23.6 million people struggle with diabetes in the United States. Diabetes is the fifth-leading cause of death and an underlying factor behind serious complications like heart disease, stroke, obesity and cancer. Aside from these life-threatening diseases, diabetes also contributes to a decline in one’s quality of life, sometimes leading to blindness and other vision problems, mouth and gum disease and impaired circulation and mobility.
There are two types of diabetes—Type 1, affecting children and young adults, and the more common Type 2, impacting millions of Americans. Diabetes occurs when the cells ignore or do not produce enough insulin, a hormone necessary to convert sugar into energy. When this happens, glucose begins to build up in the blood, instead of traveling to the cells where it is converted to fuel for daily living. These elevated blood sugar levels lead to oxidative stress, which adversely affects the immune system and decreases the body’s antioxidant defenses.
Typically, a diabetes diagnosis requires a lifestyle change, one focused on healthy eating and exercise. An increase of preclinical and clinical research has also examined the use of alternative options, like aloe vera gel, in the treatment of this disease. According to the U.S. National Library of Medicine and National Institutes of Health, early studies indicate that aloe vera gel can reduce blood sugar levels in women with Type 2 diabetes.
When battling diabetes, it is imperative to control blood sugar levels and alleviate oxidative stress, responsible for many complications like heart disease. Patients also tend to have low levels of antioxidants, such as vitamins C and E. Oral treatment with aloe vera gel has been shown to aid in the normalization of blood sugar and to stimulate the body’s own antioxidant defenses, enhancing the impact of these vitamins.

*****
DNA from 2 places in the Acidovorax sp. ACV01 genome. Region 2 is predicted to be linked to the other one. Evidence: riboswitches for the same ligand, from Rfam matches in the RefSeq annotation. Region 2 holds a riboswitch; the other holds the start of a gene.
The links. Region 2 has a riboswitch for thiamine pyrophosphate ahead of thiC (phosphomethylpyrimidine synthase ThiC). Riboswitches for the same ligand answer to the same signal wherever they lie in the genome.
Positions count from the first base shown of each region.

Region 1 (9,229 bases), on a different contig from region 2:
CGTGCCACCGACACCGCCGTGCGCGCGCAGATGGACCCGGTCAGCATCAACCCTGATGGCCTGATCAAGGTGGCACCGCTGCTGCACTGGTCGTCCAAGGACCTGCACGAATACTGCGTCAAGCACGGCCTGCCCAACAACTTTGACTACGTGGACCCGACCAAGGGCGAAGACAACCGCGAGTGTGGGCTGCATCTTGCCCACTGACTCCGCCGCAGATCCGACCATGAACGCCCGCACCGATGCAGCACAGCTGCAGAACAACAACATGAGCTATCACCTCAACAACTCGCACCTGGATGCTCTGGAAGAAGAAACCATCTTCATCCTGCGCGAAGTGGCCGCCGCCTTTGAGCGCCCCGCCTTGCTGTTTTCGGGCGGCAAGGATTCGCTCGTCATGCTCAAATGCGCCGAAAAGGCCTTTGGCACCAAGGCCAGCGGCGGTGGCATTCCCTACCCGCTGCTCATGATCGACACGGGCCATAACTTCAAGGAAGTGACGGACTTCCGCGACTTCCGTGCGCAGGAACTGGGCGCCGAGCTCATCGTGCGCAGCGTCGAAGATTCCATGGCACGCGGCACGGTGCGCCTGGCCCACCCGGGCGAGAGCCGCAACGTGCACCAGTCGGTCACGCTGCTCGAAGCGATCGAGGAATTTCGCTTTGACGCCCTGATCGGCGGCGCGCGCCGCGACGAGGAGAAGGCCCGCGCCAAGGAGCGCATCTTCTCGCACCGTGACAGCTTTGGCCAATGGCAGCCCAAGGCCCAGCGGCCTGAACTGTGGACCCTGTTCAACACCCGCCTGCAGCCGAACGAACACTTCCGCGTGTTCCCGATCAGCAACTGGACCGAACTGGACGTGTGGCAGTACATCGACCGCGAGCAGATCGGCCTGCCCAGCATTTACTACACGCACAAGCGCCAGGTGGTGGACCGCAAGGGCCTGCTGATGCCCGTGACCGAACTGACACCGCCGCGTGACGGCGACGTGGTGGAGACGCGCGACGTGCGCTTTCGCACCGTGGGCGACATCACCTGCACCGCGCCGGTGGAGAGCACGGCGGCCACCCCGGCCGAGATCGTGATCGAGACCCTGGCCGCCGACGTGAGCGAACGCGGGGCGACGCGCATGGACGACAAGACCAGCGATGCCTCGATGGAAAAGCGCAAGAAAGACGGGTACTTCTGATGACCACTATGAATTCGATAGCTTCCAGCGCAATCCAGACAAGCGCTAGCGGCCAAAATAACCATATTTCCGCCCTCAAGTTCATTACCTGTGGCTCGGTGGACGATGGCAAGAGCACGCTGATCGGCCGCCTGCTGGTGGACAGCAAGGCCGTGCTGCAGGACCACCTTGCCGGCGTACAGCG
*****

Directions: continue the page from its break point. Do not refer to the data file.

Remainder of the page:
Support for this assertion may be found in a number of studies. One such study out of Thailand found a positive relief on oxidative stress with patients taking aloe vera gel, with the normal intake being one to two ounces twice a day. Another animal study reported that the aloe-treated group reduced blood glucose levels and triglycerides. As detailed on the website diabetes-guide.org, “A new 5 year study done in India on 5,000 patients found that patients who took aloe [vera] had a significant reduction in fasting blood sugar levels.”
Aloe vera gel is a recognized treatment for skin and stomach ailments, and is becoming more regarded as studies link the plant to immune-boosting and antioxidant-rich properties. “The abundance of research supports a role for aloe vera supplementation in the management of Type 2 diabetes”, said scientist Ken Jones in his “Dietary Aloe vera supplementation & glycemic control in diabetes”. Aloe vera is not a replacement for medically prescribed diabetes treatments and patients should always consult with a healthcare professional.
It should be noted that not all aloe vera gel drinks are created equally. There are many aloe vera drinks available that contain sugar and other fruit juices which are contraindicated in patients with diabetes. These types of drinks should be avoided. When seeking an aloe vera gel supplement for helping with diabetes, 100% pure aloe vera gel nothing added or right from the leaf is the safest option.
American Diabetes Association. www.diabetes.org.
Ken Jones “Dietary Aloe vera supplementation & glycemic control in diabetes”. Townsend Letter for Doctors and Patients. FindArticles.com. 13 Oct, 2010. http://findarticles.com/p/articles/mi_m0ISW/is_286/ai_n19170429/
Centers for Disease Control, National Center for Health Statistics. National Health Interview Survey. Available at: http://www.cdc.gov/nchs/nhis.htm. Accessed January 26, 2007.
Rajasekaran, S, Sivagnanam K, Subramanian S. Modulatory effects of aloe vera leaf gel extract on oxidative stress in rats treated with streptozotocin. Journal of Pharmacy and Pharmacology. 2005;31:241-246.
Singh RP Dhanalakshmi S, Rao AR. Chemomodulatory action of aloe vera on the profiles of enzymes associated with carcinogen metabolism and antioxidant status regulation in mice. Phytomedicine. 2000: 7:209-219.